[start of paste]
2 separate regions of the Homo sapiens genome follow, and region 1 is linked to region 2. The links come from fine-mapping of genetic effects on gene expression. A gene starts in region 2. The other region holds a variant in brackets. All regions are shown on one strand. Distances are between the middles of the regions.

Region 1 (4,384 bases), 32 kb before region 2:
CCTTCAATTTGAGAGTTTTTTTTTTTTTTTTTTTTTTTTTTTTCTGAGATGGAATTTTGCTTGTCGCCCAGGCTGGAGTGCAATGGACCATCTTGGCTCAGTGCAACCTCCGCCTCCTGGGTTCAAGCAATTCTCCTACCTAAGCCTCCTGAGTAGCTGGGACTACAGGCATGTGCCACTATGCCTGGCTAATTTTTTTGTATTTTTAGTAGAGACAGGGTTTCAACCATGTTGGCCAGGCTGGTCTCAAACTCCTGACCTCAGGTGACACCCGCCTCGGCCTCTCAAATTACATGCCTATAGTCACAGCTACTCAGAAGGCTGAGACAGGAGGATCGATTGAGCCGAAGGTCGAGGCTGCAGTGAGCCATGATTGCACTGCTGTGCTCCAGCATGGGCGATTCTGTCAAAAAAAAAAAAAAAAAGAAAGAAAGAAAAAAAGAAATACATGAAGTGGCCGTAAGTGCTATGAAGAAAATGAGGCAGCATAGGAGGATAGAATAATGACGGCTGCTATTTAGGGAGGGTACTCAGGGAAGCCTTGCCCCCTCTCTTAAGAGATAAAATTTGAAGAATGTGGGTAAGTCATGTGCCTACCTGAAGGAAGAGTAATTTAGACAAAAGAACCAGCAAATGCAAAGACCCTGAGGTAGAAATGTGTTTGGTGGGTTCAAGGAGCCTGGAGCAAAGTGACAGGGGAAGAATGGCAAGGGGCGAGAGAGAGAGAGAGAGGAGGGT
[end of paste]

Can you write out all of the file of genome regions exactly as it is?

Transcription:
2 separate regions of the Homo sapiens genome follow, and region 1 is linked to region 2. The links come from fine-mapping of genetic effects on gene expression. A gene starts in region 2. The other region holds a variant in brackets. All regions are shown on one strand. Distances are between the middles of the regions.

Region 1 (4,384 bases), 32 kb before region 2:
CCTTCAATTTGAGAGTTTTTTTTTTTTTTTTTTTTTTTTTTTTCTGAGATGGAATTTTGCTTGTCGCCCAGGCTGGAGTGCAATGGACCATCTTGGCTCAGTGCAACCTCCGCCTCCTGGGTTCAAGCAATTCTCCTACCTAAGCCTCCTGAGTAGCTGGGACTACAGGCATGTGCCACTATGCCTGGCTAATTTTTTTGTATTTTTAGTAGAGACAGGGTTTCAACCATGTTGGCCAGGCTGGTCTCAAACTCCTGACCTCAGGTGACACCCGCCTCGGCCTCTCAAATTACATGCCTATAGTCACAGCTACTCAGAAGGCTGAGACAGGAGGATCGATTGAGCCGAAGGTCGAGGCTGCAGTGAGCCATGATTGCACTGCTGTGCTCCAGCATGGGCGATTCTGTCAAAAAAAAAAAAAAAAAGAAAGAAAGAAAAAAAGAAATACATGAAGTGGCCGTAAGTGCTATGAAGAAAATGAGGCAGCATAGGAGGATAGAATAATGACGGCTGCTATTTAGGGAGGGTACTCAGGGAAGCCTTGCCCCCTCTCTTAAGAGATAAAATTTGAAGAATGTGGGTAAGTCATGTGCCTACCTGAAGGAAGAGTAATTTAGACAAAAGAACCAGCAAATGCAAAGACCCTGAGGTAGAAATGTGTTTGGTGGGTTCAAGGAGCCTGGAGCAAAGTGACAGGGGAAGAATGGCAAGGGGCGAGAGAGAGAGAGAGAGGAGGGT